With children, sometimes logic is hard to follow. Emotional attachment and a desire to care for the innocent sometimes outweigh reasoned decisions.
For pediatric nurse Camille Echols, a decision of the heart had to be made. A malnourished, physically abused child was admitted to Children’s Healthcare of Atlanta. Little Ashley was developmentally delayed, the result of her abuse. To make matters worse, she needed a kidney transplant. Children’s decided not to place her on the waiting list for a kidney because they feared she would not receive the proper follow-up care.
Echols was assigned as Ashley’s primary nurse. Ashley spent many hours alone in her crib at Children’s, as she had no visitors. Echols would pull the crib to the doorway of her patient room so that Ashley could see Echols more often. “She constantly said ‘Hi’ to all the staff when they walked by her room. I felt bad for her, so I tried to make her feel less lonely,” Echols said.
She did so by visiting Ashley on her off days and convincing her partner, Julie Dobbs, to come along. Ashley’s condition eventually improved, and she was cleared to go home. One stipulation caused a snag: Ashley’s biological mother had to come to the hospital four consecutive days before Children’s would release the child. This did not happen, and the Division of Family and Children Services (DFCS) took custody of Ashley.
Logic then took a backseat to the heart. Ashley’s mom approached Echols and asked that Echols become the child’s foster mom temporarily. Echols agreed.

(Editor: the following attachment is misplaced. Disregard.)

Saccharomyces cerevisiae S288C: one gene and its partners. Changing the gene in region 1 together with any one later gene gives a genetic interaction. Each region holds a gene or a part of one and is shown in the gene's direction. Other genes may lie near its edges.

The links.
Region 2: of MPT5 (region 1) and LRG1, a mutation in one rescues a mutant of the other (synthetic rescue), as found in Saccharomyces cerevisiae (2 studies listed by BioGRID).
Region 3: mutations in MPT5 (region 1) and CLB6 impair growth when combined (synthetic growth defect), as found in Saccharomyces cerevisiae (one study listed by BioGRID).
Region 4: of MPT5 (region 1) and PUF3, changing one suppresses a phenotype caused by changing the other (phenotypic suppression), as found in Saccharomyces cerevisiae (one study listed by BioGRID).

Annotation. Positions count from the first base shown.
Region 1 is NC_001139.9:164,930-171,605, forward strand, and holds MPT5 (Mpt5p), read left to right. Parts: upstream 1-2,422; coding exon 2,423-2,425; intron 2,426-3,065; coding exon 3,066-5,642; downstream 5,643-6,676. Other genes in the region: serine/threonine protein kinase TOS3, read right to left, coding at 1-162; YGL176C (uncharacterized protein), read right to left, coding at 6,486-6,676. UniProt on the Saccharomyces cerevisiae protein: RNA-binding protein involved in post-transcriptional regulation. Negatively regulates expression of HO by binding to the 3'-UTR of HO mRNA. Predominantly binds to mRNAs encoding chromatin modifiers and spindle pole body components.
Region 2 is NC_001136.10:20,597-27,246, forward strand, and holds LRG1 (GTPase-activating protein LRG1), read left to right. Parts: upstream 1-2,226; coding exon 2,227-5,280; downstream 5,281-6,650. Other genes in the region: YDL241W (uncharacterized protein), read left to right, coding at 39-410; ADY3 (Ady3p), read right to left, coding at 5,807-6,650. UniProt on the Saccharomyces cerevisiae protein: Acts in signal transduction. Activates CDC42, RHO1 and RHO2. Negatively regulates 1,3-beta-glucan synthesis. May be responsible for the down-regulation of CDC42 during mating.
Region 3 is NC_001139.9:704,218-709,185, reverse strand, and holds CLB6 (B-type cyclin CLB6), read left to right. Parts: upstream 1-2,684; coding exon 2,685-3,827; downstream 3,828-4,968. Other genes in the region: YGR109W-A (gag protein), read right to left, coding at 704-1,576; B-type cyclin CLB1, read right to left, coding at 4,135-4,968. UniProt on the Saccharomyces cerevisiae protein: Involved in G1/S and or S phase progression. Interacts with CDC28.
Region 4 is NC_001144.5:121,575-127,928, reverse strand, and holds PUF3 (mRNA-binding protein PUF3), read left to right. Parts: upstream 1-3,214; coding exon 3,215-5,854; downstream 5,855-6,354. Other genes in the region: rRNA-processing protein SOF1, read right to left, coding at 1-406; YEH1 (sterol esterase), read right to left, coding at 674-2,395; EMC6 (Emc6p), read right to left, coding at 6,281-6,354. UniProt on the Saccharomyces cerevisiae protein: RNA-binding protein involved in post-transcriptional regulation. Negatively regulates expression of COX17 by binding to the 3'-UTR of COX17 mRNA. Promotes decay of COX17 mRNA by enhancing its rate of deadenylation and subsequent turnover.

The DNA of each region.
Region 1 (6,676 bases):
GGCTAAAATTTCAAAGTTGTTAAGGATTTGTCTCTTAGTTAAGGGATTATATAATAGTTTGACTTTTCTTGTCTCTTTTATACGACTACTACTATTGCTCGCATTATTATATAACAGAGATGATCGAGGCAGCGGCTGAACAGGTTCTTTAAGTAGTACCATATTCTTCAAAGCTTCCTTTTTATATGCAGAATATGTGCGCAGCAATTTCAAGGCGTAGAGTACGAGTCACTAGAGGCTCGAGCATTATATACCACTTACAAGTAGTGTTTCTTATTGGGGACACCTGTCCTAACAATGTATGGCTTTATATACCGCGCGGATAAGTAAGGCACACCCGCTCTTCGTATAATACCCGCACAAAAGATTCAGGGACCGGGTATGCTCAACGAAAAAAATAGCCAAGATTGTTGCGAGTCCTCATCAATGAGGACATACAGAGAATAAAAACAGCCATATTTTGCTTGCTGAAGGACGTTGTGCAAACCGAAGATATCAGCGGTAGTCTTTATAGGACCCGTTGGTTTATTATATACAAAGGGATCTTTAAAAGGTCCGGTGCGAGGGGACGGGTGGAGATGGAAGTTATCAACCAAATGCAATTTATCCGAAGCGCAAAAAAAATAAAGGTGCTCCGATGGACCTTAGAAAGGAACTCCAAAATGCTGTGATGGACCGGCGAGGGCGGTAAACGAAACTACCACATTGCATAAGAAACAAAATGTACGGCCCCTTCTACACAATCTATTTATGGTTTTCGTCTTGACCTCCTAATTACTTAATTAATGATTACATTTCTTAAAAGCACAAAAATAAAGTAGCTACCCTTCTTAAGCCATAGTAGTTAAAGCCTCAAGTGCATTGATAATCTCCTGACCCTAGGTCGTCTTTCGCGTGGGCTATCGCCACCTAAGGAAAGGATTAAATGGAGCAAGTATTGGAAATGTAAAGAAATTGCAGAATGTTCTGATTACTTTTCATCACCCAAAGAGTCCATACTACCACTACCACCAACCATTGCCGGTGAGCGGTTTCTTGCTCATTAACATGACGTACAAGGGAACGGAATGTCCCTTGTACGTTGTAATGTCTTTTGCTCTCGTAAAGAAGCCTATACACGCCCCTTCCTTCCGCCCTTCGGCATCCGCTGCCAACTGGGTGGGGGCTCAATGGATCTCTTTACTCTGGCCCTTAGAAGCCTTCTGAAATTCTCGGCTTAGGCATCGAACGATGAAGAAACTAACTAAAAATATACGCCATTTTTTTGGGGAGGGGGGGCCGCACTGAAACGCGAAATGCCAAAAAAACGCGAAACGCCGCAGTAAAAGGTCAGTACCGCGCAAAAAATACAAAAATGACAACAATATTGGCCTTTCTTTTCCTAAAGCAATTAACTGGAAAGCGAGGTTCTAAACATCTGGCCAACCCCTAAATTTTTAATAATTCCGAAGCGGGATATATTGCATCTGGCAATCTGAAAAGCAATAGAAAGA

“Children’s was nervous about my decision. They needed to make sure this wasn’t a conflict of interest,” Echols said.
For Echols, the decision was a no-brainer. It also was not hard to convince Dobbs, who had grown attached to the sprightly little girl. After hiring an attorney, Echols and Dobbs adopted Ashley.
That was when reality hit. Ashley still needed a kidney transplant. She visited Children’s for dialysis three times a week, with Echols and Ashley rising at 4:30 a.m. to make their 6:30 a.m. appointment. The little girl also had to take medicine intravenously twice a day. Ashley waited for a kidney for almost a year.
Then, Ashley was given a second chance. She received a kidney from a deceased donor. When the transplant coordinator called Echols and Dobbs to say a kidney had come through, they did not believe it. Echols said she had mixed emotions about the way in which Ashley received her kidney.
“On one hand, I was elated that Ashley had a kidney,” Echols said. “I was saddened, too, by the family’s loss, and I wanted to be respectful of their situation.”
Although Ashley’s transplant surgery at Children’s was successful, today she takes a lot of medicine and has to have labs done twice a week. Echols said that doctors “tweak” Ashley’s medicines and treatment each visit to address changing medical needs. She always will need checkups, Echols said, at least once a month for the rest of her life.
Today, Echols stays home with Ashley during the week and works weekends at Children’s. Her and Dobbs’ lives have changed completely. Ashley’s energy level is way up, and Echols said she spends a lot of time chasing her around the house.
Echols thinks her experiences with Ashley have helped her improve as a nurse. She now can better empathize with patient families in a way she was not able to before the adoption. Since her story was published in the news, Echols said families are more likely to ask her questions about transplants that she is happy to answer.
Perhaps the most important gift to come from this experience, Echols said, is the perspective it has given her.
“When I come home tired from work, Ashley is my cure-all. Her attitude is so wonderful; she’s so full of life,” Echols said. “Where she’s come from, what she’s gone through, it makes my problems seem small. I feel like I can’t complain.”
Sometimes, the most logical decisions are not made with the mind.